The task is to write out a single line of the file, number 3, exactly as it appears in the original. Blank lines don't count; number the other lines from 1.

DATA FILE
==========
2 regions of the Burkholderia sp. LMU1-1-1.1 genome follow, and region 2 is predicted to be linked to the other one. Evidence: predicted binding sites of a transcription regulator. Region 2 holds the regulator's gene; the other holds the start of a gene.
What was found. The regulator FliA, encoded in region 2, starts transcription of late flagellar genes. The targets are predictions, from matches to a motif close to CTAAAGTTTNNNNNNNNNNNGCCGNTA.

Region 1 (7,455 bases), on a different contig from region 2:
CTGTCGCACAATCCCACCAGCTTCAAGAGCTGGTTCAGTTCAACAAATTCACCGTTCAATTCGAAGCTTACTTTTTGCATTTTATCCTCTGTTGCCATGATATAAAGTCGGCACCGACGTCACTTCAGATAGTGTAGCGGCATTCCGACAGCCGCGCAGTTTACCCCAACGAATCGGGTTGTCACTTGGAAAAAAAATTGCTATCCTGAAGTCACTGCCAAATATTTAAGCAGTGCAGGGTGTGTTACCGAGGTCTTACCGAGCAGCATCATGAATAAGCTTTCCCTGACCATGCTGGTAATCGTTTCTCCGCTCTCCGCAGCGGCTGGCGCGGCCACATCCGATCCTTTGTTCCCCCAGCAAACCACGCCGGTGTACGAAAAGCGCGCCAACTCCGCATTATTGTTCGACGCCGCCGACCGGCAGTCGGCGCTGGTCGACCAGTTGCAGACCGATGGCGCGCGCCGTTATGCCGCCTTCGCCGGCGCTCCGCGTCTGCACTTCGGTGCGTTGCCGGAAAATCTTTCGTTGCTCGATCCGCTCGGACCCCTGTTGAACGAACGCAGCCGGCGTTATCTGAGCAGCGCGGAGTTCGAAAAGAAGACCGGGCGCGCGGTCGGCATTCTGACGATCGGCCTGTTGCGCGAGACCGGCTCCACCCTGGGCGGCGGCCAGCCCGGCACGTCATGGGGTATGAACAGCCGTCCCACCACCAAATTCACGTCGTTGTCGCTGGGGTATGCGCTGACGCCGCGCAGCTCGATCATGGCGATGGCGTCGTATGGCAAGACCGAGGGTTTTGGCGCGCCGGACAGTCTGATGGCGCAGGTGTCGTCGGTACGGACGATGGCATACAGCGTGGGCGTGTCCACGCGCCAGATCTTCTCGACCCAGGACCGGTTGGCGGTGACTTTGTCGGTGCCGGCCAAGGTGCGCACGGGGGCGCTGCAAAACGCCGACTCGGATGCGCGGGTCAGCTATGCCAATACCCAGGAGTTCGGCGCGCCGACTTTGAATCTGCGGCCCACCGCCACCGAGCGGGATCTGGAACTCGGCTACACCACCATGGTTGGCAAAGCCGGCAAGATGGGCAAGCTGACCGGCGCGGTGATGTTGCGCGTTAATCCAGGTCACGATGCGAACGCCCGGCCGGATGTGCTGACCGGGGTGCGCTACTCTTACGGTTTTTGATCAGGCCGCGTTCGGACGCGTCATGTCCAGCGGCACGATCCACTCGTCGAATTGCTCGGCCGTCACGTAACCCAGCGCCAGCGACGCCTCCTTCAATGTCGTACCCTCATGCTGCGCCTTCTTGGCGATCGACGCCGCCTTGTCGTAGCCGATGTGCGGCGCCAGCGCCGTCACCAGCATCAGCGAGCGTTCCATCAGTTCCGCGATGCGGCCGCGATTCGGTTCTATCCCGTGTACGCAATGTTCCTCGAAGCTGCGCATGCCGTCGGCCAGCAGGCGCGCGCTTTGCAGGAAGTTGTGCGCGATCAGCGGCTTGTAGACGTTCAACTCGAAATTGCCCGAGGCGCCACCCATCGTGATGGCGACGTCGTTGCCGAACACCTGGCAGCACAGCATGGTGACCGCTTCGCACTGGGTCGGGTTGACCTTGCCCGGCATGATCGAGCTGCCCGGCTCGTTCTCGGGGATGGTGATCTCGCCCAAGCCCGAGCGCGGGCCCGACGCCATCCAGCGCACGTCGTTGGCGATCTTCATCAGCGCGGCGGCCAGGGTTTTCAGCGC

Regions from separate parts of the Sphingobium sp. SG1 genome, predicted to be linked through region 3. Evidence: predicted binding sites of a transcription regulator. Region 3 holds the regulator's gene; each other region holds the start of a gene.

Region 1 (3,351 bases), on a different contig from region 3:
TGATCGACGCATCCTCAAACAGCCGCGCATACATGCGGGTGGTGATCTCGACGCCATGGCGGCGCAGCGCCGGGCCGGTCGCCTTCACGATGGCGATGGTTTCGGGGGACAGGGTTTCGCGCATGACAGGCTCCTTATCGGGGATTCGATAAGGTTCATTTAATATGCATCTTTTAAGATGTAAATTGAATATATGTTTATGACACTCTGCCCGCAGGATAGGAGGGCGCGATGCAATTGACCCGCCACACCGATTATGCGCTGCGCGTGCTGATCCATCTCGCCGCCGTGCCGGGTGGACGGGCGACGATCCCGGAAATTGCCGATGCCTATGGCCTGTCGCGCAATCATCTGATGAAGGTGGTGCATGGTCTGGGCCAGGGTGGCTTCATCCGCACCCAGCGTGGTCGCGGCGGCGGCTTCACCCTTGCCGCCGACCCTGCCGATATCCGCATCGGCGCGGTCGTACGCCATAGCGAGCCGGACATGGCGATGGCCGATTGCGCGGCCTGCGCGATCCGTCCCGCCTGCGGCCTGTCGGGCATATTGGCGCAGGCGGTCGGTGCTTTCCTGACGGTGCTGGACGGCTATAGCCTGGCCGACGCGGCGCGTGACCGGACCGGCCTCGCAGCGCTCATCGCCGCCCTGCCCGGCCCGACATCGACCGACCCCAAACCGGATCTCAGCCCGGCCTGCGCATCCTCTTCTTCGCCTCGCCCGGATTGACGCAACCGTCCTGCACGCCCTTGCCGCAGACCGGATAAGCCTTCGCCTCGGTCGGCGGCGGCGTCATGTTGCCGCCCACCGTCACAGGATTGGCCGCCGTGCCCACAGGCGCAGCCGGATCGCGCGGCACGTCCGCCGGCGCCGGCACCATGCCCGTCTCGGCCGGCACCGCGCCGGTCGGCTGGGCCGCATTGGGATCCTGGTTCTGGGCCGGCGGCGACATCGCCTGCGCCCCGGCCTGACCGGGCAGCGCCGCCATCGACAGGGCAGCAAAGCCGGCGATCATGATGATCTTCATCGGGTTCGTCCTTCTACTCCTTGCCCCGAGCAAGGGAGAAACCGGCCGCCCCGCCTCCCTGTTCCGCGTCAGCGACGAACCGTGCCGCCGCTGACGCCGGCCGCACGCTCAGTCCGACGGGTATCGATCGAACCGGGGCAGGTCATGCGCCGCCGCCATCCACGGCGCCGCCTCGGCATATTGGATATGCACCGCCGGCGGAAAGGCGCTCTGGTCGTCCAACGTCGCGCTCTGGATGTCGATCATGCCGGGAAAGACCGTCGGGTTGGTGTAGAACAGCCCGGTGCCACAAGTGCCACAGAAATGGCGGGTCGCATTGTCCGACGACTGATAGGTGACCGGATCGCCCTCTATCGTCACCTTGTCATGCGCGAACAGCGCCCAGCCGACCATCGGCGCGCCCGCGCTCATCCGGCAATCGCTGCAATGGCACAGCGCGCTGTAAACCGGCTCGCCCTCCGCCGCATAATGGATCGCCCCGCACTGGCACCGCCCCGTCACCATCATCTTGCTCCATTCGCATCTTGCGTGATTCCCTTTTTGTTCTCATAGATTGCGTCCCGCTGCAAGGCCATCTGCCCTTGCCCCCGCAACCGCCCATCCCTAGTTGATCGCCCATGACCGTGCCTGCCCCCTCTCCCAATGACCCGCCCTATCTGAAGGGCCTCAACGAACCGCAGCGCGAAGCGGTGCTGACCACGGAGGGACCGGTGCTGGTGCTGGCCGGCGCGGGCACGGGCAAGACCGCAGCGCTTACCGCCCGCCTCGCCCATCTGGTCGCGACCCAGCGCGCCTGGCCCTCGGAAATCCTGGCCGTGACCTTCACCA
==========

Region 1 (7,455 bases), on a different contig from region 2: